Why do it this way? Well, this allows the application using the internet client API much more flexibility in the way client applications are run. Since resources are so scarce on an MHP receiver, it may not be possible to run an MHP application and a web browser (for instance) at the same time - there may not be enough memory in the system, or other resources may be too scarce. Normally, the client application wouldn't be able to run in this case. The internet client API, by using the service selection API, offers another possibility for starting the application, however. If resources are too scarce, the receiver could refuse to create another service context. In that case, the MHP application may choose to start the client application in its own service context. This will kill the application (and stop any broadcast services currently being presented in that service context), but the client application can then start. In some cases, this is an acceptable choice for a network operator - for
instance, when the user is being sent to a web page for a TV show instead of downloading an application.

Using the internet client API

The internet client API is contained in the org.dvb.internet package. From the point of view of the using application, there are two sets of classes which are important. These are the InternetClientService interface and its subclasses, and the InternetClient interface and its subclasses. If you look at the javadoc for these classes, you'll probably wonder why there are two sets of interfaces. Sub-interfaces of the InternetClientService interface provide operations that are common to all instances of the client in question. Operations that fall in to this category include getting the user's email address, adding an entry to an email address book or to a web browser's bookmarks.

Sub-interfaces of the InternetClient interface, on the other hand, provide operations that apply to a single running copy of a client application. These operations include creating a new email message, or going to a specific URL in a browser.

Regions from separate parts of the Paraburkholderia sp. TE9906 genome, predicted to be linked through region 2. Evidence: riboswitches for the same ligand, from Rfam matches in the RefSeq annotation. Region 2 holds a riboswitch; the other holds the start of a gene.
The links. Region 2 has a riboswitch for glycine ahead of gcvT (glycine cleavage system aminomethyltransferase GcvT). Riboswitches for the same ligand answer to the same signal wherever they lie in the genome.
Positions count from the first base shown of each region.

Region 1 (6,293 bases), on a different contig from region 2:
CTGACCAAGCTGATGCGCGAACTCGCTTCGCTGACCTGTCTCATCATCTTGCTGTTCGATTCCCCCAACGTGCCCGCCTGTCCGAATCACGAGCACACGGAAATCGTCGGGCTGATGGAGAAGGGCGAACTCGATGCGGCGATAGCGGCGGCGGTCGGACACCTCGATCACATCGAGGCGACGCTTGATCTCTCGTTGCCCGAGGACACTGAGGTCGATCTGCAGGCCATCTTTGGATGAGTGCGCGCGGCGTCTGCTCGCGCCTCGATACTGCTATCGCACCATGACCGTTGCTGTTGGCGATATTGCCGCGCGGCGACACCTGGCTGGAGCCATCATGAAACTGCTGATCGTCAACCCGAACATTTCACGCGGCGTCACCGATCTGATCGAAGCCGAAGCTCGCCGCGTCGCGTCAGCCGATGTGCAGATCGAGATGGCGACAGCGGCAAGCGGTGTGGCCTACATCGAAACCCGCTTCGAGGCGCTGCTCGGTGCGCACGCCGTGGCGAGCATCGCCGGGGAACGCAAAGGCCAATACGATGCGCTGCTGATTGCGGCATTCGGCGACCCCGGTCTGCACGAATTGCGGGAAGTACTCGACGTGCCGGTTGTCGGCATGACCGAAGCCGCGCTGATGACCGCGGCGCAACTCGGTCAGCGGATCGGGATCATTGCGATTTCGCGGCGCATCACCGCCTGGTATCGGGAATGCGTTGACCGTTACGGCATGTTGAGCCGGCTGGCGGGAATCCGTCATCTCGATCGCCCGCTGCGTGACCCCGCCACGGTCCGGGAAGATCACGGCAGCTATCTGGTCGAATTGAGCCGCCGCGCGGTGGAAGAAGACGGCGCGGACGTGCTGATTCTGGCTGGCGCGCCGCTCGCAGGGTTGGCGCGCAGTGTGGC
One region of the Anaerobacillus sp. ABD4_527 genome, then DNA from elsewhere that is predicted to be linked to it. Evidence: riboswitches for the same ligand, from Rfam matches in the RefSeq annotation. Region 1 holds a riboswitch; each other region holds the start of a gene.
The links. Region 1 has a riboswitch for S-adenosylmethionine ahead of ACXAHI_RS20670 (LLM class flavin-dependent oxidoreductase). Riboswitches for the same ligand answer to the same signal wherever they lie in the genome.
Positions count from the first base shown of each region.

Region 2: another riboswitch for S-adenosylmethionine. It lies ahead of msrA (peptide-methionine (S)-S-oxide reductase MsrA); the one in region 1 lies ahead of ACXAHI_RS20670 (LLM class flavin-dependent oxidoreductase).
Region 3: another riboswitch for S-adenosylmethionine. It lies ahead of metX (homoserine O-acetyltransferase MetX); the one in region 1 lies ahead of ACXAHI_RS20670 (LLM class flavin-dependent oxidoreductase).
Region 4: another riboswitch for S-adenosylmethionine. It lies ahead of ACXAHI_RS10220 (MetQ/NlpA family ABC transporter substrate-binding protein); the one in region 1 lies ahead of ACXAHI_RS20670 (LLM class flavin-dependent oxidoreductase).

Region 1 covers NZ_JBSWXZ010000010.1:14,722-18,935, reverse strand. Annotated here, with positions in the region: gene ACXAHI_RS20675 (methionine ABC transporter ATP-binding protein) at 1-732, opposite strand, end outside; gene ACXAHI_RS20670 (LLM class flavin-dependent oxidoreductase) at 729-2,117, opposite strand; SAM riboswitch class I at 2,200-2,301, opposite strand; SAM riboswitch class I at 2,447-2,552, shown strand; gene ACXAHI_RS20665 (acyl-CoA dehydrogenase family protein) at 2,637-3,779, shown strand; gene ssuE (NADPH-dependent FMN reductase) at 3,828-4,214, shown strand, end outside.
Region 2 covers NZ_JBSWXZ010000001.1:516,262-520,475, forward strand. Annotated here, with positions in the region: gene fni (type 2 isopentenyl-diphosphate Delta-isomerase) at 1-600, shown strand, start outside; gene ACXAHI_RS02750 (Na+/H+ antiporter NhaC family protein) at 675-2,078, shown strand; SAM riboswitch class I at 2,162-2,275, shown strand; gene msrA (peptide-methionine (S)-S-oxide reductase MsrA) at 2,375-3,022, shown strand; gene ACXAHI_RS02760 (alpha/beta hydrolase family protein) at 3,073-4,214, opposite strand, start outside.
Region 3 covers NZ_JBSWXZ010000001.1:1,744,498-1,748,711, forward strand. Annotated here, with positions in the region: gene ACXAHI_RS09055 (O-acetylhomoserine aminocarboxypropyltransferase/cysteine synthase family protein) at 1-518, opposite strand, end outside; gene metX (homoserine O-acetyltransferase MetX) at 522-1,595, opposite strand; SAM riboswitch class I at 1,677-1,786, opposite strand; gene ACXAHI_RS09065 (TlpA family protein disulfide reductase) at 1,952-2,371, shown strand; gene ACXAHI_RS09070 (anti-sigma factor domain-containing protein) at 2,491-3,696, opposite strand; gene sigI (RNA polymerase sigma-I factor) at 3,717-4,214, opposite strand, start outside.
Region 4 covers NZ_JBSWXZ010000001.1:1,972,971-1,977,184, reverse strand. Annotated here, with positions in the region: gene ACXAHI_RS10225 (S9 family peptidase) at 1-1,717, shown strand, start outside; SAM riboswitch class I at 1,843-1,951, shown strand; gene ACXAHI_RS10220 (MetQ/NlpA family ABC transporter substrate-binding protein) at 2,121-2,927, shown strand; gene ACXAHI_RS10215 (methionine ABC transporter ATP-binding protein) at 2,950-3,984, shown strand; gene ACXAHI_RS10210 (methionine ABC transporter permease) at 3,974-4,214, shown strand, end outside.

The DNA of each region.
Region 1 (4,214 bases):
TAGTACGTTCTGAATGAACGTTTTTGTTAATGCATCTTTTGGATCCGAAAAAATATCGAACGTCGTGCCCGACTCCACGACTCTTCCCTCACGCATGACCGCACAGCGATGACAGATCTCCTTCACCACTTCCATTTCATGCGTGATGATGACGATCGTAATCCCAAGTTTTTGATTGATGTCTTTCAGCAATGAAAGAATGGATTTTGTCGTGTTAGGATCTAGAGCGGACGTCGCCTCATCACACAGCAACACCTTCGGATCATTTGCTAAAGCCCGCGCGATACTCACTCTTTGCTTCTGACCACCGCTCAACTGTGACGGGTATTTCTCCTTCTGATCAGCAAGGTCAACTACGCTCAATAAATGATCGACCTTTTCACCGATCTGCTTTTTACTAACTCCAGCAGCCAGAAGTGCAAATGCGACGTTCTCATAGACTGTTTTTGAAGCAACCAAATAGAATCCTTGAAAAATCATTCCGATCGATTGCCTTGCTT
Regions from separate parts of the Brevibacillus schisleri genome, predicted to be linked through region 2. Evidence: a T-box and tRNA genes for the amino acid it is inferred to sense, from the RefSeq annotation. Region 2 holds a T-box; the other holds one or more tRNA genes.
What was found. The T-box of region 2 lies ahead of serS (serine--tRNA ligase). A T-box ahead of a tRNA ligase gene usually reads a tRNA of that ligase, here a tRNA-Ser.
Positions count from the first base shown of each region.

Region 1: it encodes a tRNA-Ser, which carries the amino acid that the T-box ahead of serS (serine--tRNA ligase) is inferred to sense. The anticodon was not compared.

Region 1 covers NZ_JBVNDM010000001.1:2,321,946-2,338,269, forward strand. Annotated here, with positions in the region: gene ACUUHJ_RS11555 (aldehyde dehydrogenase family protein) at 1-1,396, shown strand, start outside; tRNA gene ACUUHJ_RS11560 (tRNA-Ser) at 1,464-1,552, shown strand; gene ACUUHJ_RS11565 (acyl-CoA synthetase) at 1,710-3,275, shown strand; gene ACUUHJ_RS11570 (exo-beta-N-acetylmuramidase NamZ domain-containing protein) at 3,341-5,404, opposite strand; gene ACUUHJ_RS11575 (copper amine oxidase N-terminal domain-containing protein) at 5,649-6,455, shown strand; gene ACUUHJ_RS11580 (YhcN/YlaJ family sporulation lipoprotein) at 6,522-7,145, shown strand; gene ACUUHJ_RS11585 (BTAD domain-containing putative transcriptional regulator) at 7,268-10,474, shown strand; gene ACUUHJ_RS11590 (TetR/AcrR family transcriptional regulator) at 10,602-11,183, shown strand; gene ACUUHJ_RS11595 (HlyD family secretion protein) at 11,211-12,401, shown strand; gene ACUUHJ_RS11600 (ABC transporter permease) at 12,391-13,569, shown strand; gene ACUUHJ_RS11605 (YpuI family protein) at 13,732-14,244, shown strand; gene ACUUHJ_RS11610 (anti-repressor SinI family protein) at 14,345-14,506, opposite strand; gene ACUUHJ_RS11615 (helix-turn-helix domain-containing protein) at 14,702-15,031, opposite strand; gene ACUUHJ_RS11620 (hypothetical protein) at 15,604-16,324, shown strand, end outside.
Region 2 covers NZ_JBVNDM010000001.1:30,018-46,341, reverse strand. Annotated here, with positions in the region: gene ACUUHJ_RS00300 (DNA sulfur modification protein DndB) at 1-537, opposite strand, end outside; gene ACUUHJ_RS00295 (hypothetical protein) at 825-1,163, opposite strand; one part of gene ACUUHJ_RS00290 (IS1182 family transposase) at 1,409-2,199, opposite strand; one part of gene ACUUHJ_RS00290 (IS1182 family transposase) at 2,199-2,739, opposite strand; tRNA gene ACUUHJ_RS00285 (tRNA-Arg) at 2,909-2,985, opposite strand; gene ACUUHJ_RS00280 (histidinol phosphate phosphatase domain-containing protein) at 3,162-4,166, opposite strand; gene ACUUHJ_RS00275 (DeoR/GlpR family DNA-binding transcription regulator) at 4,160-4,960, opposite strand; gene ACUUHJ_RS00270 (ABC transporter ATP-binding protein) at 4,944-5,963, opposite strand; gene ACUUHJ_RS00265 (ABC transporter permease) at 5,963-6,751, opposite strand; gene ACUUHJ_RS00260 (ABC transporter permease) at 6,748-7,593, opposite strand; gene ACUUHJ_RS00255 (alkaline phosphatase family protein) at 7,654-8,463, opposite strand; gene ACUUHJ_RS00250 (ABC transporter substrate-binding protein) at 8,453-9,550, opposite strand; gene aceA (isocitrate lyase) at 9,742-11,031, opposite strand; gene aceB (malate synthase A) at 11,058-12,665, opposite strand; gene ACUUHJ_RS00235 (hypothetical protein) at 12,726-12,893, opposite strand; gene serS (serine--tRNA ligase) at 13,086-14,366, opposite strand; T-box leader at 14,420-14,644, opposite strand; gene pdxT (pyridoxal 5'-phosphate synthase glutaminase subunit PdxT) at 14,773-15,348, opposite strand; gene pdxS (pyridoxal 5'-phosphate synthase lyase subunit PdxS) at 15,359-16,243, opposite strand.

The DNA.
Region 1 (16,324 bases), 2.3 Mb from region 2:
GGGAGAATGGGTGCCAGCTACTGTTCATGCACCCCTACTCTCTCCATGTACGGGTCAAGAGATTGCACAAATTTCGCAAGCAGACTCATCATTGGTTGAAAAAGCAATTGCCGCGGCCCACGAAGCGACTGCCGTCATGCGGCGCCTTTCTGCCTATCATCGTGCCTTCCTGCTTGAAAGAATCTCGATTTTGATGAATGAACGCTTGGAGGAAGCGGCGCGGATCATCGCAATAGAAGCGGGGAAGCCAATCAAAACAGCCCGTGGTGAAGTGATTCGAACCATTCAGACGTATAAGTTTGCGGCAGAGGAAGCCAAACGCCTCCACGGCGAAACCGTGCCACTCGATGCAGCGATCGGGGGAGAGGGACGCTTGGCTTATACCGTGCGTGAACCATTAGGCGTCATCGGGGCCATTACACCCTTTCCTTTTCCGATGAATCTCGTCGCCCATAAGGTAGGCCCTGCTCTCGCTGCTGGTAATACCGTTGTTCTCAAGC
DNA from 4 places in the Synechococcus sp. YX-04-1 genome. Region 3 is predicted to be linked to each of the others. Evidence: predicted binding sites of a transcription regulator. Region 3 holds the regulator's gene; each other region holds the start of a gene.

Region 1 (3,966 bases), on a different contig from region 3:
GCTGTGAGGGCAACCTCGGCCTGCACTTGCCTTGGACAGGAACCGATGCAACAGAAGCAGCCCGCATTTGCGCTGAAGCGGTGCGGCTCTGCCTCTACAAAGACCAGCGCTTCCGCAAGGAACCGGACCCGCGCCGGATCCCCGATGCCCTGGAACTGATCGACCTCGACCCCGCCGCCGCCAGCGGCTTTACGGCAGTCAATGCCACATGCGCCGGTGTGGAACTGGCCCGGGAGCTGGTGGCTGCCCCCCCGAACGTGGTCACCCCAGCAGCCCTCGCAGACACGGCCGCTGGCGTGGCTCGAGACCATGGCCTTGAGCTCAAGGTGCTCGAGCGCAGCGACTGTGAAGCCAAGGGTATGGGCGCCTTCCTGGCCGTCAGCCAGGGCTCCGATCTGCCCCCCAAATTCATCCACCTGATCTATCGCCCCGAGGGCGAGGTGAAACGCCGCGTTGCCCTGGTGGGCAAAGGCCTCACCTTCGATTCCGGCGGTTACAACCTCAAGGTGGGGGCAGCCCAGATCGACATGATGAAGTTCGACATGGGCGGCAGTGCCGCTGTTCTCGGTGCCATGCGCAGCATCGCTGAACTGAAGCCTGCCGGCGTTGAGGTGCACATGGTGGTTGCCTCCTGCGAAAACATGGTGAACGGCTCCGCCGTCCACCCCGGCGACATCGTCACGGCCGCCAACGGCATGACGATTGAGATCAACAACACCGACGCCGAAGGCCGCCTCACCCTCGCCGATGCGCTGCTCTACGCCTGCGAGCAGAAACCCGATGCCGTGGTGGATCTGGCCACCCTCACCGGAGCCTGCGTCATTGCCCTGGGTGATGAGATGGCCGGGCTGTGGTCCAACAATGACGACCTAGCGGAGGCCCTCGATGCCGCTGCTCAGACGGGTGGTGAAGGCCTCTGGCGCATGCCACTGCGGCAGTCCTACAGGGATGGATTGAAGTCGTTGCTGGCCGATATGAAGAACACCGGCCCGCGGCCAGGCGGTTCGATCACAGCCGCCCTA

Class relationships in the Internet Access profile.

Class relationships in the Internet Access profile

Why do we have two class hierarchies for handling this? The answer is really quite simple - since all of these are interfaces, there's no way of defining static methods. If we could do this in Java, then all of the methods defined by InternetClientService and its sub-interfaces would be static.

One thing to note is that operations on InternetClient and its subclasses only succeed if an instance of the internet client in question is running. For instance, attempting to go to a URL in a web browser will fail if no web browser is running.

Now that we've seen the two main class hierarchies, we'll look at the sub-interfaces. Since the two class hierarchies deal with the same clients, we will examine the clients in turn rather than examining the hierarchies. This gives a more logical view into how these objects relate to one another.

General operations

The InternetClientService interface represents the service that corresponds to a given internet client. This is a subclass of, and so it has all of the methods that one would expect. Calling the getLocator() method returns a locator that can be used to select the service that starts that client. Applications can use the canRunApplication() method to find out whether the client in question is able to run at the same time as the downloaded application. This lets the downloaded application decide the best course of action when it wants to display internet content.

For a specific instance of an internet client, the InternetClient interface provides a couple of useful methods. An application can register as a listener for events from the internet client using the addInternetClientListener() method. These events, which are subclasses of the InternetClientEvent class, allow the application to find out whether as particular operation succeeded or failed. Since the client may not be able to respond immediately (after all, the term world-wide wait does have a certain amount of truth to it), this allows the applications to get some status without blocking.